George Nelson

American, 1908 - 1986
George Nelson, who was born in Hartford, Connecticut, in 1908, is widely considered one of the pioneers of American Modernism. After studying architecture at Yale University,  Nelson won the Rome Prize, and spent the years between 1932 and 1934 living and studying in Italy. During this time, Nelson interviewed some of the most influential architects of the twentieth century, including Le Corbusier, Mies van der Rohe, Walter Gropius, and Gio Ponti.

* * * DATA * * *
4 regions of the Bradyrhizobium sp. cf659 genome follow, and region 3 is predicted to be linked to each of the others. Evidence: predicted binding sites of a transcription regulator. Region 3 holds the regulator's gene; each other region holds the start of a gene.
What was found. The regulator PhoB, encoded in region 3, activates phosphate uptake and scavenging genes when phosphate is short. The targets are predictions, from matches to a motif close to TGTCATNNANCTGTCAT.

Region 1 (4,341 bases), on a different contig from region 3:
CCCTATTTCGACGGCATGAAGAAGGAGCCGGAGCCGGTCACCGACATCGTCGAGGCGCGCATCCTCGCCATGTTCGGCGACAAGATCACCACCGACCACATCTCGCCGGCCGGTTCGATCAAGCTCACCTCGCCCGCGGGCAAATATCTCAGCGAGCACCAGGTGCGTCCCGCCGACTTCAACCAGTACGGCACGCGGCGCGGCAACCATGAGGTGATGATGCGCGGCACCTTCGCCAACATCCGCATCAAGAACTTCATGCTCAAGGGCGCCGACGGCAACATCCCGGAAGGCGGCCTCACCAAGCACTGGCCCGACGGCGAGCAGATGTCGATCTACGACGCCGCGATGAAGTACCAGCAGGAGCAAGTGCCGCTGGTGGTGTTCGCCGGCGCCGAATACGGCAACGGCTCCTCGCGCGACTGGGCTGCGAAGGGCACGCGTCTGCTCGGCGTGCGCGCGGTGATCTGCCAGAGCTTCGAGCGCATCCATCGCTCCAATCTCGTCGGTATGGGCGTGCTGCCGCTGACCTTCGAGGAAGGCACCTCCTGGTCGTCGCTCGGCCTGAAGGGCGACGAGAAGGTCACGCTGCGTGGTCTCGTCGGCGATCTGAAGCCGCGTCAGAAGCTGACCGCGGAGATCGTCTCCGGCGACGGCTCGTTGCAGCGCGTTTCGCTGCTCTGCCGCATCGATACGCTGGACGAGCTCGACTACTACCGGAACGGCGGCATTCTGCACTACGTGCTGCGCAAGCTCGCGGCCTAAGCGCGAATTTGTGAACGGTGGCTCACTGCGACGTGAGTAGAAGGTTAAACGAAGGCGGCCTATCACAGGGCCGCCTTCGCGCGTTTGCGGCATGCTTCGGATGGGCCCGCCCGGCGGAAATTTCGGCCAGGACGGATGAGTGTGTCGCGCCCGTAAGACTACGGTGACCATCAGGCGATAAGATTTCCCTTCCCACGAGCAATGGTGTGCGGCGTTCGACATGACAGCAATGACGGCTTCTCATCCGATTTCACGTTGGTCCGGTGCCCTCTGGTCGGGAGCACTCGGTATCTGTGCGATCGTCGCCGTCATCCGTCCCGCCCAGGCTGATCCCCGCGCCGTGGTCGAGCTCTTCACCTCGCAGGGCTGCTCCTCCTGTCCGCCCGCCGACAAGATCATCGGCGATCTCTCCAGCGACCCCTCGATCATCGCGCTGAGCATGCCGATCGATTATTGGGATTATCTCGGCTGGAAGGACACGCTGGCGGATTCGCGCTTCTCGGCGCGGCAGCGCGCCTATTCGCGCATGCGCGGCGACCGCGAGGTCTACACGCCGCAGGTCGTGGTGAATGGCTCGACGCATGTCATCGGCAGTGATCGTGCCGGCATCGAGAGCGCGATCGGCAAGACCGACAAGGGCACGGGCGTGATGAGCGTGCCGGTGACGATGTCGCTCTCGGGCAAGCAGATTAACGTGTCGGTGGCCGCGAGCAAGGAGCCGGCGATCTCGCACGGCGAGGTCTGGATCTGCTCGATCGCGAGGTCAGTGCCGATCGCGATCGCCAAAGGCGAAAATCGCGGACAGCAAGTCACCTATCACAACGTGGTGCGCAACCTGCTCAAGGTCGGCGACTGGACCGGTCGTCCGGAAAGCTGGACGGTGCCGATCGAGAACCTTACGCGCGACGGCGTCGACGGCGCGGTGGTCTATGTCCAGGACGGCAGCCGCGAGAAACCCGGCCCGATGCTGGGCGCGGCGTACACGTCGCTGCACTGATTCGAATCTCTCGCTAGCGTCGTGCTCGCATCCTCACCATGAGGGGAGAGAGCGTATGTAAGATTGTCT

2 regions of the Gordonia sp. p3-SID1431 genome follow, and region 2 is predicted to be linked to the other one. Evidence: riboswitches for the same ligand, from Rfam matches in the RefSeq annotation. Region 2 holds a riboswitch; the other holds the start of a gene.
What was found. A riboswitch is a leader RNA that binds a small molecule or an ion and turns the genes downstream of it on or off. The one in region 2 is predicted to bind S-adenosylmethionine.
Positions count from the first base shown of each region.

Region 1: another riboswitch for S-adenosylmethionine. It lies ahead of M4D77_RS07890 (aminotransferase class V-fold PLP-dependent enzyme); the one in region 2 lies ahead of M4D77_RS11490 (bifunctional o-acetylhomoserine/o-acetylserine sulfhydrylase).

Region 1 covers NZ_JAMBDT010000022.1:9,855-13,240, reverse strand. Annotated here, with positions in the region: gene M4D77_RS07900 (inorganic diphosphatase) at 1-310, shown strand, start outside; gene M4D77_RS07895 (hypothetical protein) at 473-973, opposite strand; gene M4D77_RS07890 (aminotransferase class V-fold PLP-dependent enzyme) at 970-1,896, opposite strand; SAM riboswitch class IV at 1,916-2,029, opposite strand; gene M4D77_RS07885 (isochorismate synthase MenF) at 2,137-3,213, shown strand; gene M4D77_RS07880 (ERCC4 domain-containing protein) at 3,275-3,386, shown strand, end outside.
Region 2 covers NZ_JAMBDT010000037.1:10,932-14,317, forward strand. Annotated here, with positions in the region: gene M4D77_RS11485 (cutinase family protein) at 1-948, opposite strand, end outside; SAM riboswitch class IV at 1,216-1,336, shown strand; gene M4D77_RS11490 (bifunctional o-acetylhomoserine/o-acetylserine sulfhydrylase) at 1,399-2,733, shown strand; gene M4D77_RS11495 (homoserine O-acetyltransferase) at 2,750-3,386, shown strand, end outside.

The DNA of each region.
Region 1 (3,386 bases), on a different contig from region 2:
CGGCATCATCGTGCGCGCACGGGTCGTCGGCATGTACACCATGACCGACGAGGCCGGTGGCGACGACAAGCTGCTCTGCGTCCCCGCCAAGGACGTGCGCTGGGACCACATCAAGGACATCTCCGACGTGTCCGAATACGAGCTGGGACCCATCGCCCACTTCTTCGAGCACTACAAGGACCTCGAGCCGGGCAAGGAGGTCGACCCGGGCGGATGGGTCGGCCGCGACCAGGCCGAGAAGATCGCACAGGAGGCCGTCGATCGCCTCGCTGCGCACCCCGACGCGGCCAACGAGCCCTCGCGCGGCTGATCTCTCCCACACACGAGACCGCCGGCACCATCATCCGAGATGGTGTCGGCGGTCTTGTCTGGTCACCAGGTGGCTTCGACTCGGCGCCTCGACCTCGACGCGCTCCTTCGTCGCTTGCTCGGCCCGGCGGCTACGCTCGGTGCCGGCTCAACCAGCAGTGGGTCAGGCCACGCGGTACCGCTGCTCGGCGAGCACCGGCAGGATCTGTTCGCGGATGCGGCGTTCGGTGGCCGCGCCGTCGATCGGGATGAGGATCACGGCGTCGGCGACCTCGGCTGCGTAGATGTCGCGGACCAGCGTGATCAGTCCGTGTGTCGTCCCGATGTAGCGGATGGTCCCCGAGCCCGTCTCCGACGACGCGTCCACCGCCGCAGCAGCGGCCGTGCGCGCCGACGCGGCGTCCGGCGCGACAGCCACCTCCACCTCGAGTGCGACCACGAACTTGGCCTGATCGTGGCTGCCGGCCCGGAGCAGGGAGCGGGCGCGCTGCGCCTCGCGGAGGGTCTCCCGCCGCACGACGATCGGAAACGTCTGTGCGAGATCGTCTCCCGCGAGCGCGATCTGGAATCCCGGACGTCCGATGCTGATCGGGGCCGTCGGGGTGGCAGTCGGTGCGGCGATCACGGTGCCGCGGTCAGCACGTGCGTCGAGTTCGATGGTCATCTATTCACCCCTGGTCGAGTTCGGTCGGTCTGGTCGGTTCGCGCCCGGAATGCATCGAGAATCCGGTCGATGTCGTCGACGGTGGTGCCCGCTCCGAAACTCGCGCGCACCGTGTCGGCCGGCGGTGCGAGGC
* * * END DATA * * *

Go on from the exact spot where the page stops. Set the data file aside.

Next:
After stints as an associate editor at Architecture Forum and Fortune, Nelson founded his own architectural practice in New York with William Hamby, which closed at the beginning of World War II. Nelson took a teaching job at Columbia University and in 1945, was invited to design a collection for Herman Miller. In 1947, Nelson was appointed design director of the company. During his time at the helm of Herman Miller, Nelson transformed the company’s aesthetic, designed an array of iconic pieces, and recruited such luminaries as Charles and Ray Eames, Harry Bertoia, and Isamu Noguchi. Aside from his work with Herman Miller, Nelson operated his own New York studio. George Nelson designer furniture include the Marshmallow Sofa, the Coconut Chair, and the Ball Clock. George Nelson died in New York in 1986.
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